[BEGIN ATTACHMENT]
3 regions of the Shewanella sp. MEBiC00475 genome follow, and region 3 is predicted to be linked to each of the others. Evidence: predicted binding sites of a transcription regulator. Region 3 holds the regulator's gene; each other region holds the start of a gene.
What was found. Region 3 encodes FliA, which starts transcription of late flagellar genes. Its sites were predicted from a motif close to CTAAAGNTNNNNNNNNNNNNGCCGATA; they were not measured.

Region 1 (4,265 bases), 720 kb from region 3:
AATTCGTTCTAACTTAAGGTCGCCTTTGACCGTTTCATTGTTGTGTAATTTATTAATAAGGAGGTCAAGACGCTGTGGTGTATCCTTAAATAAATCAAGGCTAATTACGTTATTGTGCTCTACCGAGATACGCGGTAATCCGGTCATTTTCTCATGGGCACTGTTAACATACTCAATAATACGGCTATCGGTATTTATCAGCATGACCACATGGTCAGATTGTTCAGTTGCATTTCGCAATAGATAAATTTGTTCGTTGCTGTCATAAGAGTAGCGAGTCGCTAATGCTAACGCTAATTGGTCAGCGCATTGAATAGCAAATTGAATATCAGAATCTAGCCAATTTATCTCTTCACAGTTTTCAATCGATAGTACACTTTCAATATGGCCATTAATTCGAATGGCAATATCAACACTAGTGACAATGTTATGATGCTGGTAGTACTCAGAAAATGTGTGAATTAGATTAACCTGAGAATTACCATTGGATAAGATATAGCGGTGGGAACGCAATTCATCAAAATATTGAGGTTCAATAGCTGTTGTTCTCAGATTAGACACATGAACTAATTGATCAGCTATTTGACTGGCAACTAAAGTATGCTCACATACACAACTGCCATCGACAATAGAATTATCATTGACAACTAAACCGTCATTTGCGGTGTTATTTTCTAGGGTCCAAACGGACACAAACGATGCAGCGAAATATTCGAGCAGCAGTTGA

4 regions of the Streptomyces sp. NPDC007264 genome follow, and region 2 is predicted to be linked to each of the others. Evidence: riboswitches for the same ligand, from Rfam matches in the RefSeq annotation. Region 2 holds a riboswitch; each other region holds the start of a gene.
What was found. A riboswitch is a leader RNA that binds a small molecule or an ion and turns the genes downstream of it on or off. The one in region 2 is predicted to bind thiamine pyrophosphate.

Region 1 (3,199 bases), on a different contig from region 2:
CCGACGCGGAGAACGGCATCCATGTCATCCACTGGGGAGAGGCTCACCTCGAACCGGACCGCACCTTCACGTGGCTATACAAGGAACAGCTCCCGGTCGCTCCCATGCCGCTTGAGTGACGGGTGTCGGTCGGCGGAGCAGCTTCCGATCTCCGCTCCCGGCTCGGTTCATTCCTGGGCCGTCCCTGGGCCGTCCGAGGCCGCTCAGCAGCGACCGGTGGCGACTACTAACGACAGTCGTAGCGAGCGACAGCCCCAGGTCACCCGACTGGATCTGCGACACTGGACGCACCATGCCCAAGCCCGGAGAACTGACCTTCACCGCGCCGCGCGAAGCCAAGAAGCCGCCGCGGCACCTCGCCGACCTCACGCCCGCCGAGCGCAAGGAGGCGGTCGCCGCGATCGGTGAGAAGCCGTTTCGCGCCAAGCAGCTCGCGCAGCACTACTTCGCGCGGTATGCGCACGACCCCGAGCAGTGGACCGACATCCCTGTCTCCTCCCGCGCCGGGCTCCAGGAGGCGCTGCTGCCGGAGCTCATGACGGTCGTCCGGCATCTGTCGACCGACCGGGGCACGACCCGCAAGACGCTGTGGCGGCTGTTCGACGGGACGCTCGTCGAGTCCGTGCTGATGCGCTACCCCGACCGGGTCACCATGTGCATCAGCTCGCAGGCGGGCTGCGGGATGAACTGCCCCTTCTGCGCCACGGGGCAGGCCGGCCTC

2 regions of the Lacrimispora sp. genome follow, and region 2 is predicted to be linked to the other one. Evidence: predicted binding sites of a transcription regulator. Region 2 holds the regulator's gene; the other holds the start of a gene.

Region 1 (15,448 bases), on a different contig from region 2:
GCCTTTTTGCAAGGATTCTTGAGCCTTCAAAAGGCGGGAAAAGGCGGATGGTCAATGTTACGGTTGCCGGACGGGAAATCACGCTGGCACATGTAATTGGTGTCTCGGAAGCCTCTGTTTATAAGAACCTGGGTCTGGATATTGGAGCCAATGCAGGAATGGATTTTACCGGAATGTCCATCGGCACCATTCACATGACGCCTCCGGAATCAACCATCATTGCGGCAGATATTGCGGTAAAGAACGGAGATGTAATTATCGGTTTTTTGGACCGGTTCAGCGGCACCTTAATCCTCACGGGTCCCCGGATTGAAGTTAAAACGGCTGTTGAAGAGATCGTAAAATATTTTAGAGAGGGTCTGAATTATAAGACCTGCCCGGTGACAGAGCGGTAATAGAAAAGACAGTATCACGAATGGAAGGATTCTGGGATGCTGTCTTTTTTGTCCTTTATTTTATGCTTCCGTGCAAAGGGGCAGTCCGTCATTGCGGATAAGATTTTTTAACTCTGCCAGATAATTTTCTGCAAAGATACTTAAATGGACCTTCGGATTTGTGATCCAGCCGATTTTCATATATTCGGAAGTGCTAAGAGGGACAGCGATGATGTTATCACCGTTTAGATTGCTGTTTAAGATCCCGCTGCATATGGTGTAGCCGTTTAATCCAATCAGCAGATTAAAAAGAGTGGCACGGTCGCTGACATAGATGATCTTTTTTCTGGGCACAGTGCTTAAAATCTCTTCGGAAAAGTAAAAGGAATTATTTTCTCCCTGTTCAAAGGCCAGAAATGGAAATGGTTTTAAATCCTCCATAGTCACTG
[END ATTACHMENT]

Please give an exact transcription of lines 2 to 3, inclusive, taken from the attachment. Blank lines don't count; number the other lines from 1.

What was found. Region 3 encodes FliA, which starts transcription of late flagellar genes. Its sites were predicted from a motif close to CTAAAGNTNNNNNNNNNNNNGCCGATA; they were not measured.

Region 1 (4,265 bases), 720 kb from region 3: